The Commission has set aside €500 million to support Member States’ resettlement efforts. Whilst resettlement from Turkey and the Middle East must continue, increased focus should be put on resettling vulnerable persons from North Africa and the Horn of Africa; notably Libya, Egypt, Niger, Sudan, Chad and Ethiopia. This will contribute to further stabilising migration flows along the Central Mediterranean route and notably support the UNHCR in establishing an emergency evacuation mechanism from Libya. Today’s recommendation follows up and complements the resettlement pledging exercise launched on 4 July 2017 which has so far resulted in 14,000 pledges by 11 Member States. It will serve to bridge the period until the new permanent EU Resettlement Framework, proposed by the Commission in July 2016, is adopted.
In addition, the Commission encourages Member States to set up private sponsorship schemes allowing private groups or civil society organisations to organise and finance resettlements in accordance with national legislation. To this effect, the Commission has invited EASO to coordinate a pilot project on private sponsorship schemes with interested Member States.
To turn irregular flows into needs-based economic migration to EU Member States, the Commission is proposing to coordinate and financially support pilot projects for legal migration with third countries. They should focus initially on countries which have shown political engagement in finding joint solutions to tackle irregular migration and readmission of irregular migrants. The European Parliament and the Council should also swiftly come to an agreement and adopt the Commission proposal for a revised EU Blue Card which will improve the EU’s ability to attract and retain highly skilled workers and ensure that Member States can rely on the work force they need, when they need it.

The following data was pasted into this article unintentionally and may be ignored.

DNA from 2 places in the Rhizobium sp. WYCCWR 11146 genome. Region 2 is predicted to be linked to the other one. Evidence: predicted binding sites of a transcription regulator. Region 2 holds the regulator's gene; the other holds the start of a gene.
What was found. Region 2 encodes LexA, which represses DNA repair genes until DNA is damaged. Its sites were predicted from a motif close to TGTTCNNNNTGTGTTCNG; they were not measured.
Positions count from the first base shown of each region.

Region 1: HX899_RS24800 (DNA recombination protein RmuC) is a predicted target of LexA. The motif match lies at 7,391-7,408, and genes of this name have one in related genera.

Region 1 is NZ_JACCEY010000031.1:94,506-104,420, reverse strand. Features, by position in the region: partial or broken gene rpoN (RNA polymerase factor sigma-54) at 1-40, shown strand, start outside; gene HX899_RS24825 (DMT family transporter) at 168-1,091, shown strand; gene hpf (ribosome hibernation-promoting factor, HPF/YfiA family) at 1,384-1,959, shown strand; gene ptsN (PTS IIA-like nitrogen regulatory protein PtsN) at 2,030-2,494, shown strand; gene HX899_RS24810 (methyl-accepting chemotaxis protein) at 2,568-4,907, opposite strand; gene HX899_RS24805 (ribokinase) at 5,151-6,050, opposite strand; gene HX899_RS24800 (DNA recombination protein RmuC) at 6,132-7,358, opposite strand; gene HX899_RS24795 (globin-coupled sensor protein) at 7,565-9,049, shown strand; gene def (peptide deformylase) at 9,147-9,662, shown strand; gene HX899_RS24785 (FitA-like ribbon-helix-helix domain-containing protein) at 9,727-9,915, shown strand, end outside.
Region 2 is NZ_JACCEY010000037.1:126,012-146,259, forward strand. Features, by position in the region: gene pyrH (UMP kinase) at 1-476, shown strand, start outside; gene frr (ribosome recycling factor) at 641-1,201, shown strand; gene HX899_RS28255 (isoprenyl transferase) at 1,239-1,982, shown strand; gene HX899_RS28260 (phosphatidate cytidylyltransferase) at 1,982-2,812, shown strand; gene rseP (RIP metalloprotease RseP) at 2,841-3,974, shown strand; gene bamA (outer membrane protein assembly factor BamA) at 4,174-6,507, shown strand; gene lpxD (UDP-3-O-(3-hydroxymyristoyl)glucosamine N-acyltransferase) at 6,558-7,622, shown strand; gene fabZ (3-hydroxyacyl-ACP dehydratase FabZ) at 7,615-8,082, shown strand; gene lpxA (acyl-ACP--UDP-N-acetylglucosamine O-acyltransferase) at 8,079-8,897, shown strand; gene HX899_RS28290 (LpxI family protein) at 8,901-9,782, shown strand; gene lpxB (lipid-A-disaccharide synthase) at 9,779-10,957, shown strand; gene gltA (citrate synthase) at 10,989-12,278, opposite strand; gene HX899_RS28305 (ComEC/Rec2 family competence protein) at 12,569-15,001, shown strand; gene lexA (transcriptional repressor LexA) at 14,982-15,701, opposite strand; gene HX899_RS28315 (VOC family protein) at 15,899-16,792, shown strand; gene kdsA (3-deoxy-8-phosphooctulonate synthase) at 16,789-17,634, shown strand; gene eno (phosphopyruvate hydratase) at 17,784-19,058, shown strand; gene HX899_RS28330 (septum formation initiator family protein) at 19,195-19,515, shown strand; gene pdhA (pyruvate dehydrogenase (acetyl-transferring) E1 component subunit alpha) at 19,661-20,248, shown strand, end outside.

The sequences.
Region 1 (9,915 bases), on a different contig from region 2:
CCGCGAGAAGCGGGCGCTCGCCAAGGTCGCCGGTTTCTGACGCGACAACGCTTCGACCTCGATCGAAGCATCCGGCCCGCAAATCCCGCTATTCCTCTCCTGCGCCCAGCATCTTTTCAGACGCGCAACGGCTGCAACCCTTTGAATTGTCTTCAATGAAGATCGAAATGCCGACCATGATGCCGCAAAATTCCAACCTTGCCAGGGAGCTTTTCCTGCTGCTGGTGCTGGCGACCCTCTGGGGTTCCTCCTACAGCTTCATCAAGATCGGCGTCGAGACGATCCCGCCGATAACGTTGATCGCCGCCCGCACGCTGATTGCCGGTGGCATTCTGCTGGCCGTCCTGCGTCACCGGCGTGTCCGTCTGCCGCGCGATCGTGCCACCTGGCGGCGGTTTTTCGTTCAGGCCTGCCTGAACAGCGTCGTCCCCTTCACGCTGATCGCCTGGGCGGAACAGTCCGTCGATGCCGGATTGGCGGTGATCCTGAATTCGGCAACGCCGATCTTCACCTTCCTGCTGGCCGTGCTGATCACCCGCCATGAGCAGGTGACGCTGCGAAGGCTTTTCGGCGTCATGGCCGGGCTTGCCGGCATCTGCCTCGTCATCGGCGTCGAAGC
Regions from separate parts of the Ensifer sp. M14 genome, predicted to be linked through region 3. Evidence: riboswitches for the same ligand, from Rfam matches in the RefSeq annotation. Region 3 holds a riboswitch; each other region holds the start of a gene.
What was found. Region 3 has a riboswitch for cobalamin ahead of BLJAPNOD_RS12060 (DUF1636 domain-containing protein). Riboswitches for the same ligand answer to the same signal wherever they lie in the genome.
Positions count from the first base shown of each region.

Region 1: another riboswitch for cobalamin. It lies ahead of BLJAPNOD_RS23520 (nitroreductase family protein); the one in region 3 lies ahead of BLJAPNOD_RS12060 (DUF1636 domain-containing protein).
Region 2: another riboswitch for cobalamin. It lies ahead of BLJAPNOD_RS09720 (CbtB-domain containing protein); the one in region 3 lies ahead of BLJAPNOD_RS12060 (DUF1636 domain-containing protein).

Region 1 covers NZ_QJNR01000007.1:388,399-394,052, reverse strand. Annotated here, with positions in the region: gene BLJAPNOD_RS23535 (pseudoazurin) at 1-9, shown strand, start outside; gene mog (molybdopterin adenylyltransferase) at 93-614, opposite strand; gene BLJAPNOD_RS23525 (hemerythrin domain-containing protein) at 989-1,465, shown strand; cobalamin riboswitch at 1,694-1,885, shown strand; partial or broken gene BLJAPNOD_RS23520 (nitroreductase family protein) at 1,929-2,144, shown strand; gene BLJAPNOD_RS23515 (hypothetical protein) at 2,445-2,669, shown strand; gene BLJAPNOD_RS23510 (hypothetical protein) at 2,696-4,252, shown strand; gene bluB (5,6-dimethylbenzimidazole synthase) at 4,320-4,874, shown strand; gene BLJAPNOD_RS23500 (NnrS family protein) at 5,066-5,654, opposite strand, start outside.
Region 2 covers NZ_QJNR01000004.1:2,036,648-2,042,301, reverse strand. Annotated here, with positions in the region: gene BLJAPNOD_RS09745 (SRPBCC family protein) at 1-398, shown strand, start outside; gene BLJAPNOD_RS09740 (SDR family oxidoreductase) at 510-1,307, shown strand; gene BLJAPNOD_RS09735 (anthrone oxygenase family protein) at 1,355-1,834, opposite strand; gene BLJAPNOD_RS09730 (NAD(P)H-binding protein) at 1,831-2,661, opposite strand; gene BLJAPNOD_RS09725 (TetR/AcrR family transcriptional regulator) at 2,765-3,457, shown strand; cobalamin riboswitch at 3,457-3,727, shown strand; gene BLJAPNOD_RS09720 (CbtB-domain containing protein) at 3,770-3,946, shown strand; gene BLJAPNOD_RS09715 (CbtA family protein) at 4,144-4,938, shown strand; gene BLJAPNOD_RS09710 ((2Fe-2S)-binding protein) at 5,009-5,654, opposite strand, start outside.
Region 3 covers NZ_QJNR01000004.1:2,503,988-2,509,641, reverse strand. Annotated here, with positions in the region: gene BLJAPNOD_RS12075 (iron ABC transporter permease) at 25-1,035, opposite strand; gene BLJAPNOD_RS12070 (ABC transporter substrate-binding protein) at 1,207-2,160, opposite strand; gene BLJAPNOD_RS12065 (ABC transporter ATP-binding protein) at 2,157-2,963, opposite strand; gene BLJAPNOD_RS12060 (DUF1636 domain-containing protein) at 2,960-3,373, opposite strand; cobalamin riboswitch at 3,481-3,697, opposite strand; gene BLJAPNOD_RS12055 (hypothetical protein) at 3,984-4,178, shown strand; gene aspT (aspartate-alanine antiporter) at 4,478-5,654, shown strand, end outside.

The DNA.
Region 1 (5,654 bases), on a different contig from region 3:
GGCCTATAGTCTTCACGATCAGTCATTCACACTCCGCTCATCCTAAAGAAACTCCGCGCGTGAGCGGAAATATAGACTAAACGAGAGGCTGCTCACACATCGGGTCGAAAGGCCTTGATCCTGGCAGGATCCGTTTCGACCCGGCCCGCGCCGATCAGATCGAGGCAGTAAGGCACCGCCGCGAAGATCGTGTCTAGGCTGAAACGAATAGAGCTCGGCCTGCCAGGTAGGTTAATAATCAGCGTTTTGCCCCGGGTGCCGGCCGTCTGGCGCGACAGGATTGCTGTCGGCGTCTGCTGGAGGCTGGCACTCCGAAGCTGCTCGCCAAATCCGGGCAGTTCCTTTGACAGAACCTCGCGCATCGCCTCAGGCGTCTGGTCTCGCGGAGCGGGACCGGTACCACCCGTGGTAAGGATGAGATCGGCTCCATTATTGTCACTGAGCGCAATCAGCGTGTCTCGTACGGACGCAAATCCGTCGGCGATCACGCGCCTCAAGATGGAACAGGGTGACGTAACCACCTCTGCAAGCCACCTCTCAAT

The EU’s common visa policy is also an essential instrument for mobility, notably facilitating tourism and business, but also a key tool to prevent security risks or risks of irregular migration. The Commission will assess whether the current visa policy still matches present and future challenges, and will reflect on the need to modernise it.
A more effective EU policy on return
With return rates remaining unsatisfactory (around 36% in 2014-2015) and an estimated 1.5 million people to be returned from EU Member States in the near future, the Commission proposes to step up return efforts on all fronts. The Return Department will be significantly reinforced within the European Border and Coast Guard to ensure the Agency can implement a truly proactive return management approach and drive and coordinate the EU-wide management of returns.
Member States need to further streamline their return policies in line with the 2017 Commission Recommendation and the Renewed Action Plan on Returns and in close cooperation with the European Border and Coast Guard Agency. To this effect, the Commission is today publishing a revised Return Handbook that integrates all these recommendations to national authorities on returns. Member States at the external borders can, where appropriate, use the hotspot approach to ensure that return operations can be managed swiftly, in particular in situations of significant arrival surges.
To increase cooperation on readmission by countries of origin, all incentives and leverages available at EU and national level must be applied.
Ps I probably will need to read the whole Return handbook to be able to understand the new relocation scheme.